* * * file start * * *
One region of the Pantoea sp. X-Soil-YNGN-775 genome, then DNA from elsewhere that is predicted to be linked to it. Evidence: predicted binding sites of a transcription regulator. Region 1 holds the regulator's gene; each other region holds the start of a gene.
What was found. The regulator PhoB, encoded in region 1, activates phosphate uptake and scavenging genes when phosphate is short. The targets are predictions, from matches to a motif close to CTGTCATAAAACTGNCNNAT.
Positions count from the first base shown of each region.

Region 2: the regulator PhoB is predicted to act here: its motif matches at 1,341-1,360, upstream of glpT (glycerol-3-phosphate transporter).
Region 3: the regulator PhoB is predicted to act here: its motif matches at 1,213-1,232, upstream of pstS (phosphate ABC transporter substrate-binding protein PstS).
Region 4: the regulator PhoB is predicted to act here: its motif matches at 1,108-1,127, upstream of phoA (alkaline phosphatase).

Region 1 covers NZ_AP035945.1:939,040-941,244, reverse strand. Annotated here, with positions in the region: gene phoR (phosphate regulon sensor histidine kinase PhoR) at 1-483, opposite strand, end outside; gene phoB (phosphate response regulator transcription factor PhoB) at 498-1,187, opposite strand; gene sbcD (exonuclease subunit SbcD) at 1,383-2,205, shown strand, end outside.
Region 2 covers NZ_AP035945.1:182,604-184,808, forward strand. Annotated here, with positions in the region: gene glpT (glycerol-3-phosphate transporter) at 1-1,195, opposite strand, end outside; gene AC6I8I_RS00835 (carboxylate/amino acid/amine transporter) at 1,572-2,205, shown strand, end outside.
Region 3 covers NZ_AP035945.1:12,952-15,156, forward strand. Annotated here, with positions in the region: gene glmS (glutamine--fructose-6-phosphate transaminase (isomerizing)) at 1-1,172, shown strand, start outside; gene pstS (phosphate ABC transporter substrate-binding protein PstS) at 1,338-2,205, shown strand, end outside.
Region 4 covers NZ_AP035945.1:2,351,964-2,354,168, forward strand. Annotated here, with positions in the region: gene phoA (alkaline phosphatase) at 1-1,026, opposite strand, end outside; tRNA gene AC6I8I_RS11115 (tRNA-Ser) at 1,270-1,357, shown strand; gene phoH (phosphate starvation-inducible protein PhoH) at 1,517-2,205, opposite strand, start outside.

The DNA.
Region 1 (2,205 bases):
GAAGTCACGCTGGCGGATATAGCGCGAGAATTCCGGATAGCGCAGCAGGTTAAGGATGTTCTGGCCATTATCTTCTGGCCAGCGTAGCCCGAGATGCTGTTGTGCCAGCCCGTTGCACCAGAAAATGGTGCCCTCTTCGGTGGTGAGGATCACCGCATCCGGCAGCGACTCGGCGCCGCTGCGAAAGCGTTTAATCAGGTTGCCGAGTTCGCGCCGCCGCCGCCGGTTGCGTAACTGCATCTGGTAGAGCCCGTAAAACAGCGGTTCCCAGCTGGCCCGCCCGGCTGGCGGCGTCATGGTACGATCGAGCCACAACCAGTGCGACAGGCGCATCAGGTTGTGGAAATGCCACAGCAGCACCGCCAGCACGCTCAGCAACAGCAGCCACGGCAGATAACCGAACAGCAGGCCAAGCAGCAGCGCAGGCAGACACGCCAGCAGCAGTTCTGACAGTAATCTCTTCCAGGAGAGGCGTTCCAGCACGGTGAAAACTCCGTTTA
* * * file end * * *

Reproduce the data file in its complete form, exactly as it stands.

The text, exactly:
One region of the Pantoea sp. X-Soil-YNGN-775 genome, then DNA from elsewhere that is predicted to be linked to it. Evidence: predicted binding sites of a transcription regulator. Region 1 holds the regulator's gene; each other region holds the start of a gene.
What was found. The regulator PhoB, encoded in region 1, activates phosphate uptake and scavenging genes when phosphate is short. The targets are predictions, from matches to a motif close to CTGTCATAAAACTGNCNNAT.
Positions count from the first base shown of each region.

Region 2: the regulator PhoB is predicted to act here: its motif matches at 1,341-1,360, upstream of glpT (glycerol-3-phosphate transporter).
Region 3: the regulator PhoB is predicted to act here: its motif matches at 1,213-1,232, upstream of pstS (phosphate ABC transporter substrate-binding protein PstS).
Region 4: the regulator PhoB is predicted to act here: its motif matches at 1,108-1,127, upstream of phoA (alkaline phosphatase).

Region 1 covers NZ_AP035945.1:939,040-941,244, reverse strand. Annotated here, with positions in the region: gene phoR (phosphate regulon sensor histidine kinase PhoR) at 1-483, opposite strand, end outside; gene phoB (phosphate response regulator transcription factor PhoB) at 498-1,187, opposite strand; gene sbcD (exonuclease subunit SbcD) at 1,383-2,205, shown strand, end outside.
Region 2 covers NZ_AP035945.1:182,604-184,808, forward strand. Annotated here, with positions in the region: gene glpT (glycerol-3-phosphate transporter) at 1-1,195, opposite strand, end outside; gene AC6I8I_RS00835 (carboxylate/amino acid/amine transporter) at 1,572-2,205, shown strand, end outside.
Region 3 covers NZ_AP035945.1:12,952-15,156, forward strand. Annotated here, with positions in the region: gene glmS (glutamine--fructose-6-phosphate transaminase (isomerizing)) at 1-1,172, shown strand, start outside; gene pstS (phosphate ABC transporter substrate-binding protein PstS) at 1,338-2,205, shown strand, end outside.
Region 4 covers NZ_AP035945.1:2,351,964-2,354,168, forward strand. Annotated here, with positions in the region: gene phoA (alkaline phosphatase) at 1-1,026, opposite strand, end outside; tRNA gene AC6I8I_RS11115 (tRNA-Ser) at 1,270-1,357, shown strand; gene phoH (phosphate starvation-inducible protein PhoH) at 1,517-2,205, opposite strand, start outside.

The DNA.
Region 1 (2,205 bases):
GAAGTCACGCTGGCGGATATAGCGCGAGAATTCCGGATAGCGCAGCAGGTTAAGGATGTTCTGGCCATTATCTTCTGGCCAGCGTAGCCCGAGATGCTGTTGTGCCAGCCCGTTGCACCAGAAAATGGTGCCCTCTTCGGTGGTGAGGATCACCGCATCCGGCAGCGACTCGGCGCCGCTGCGAAAGCGTTTAATCAGGTTGCCGAGTTCGCGCCGCCGCCGCCGGTTGCGTAACTGCATCTGGTAGAGCCCGTAAAACAGCGGTTCCCAGCTGGCCCGCCCGGCTGGCGGCGTCATGGTACGATCGAGCCACAACCAGTGCGACAGGCGCATCAGGTTGTGGAAATGCCACAGCAGCACCGCCAGCACGCTCAGCAACAGCAGCCACGGCAGATAACCGAACAGCAGGCCAAGCAGCAGCGCAGGCAGACACGCCAGCAGCAGTTCTGACAGTAATCTCTTCCAGGAGAGGCGTTCCAGCACGGTGAAAACTCCGTTTA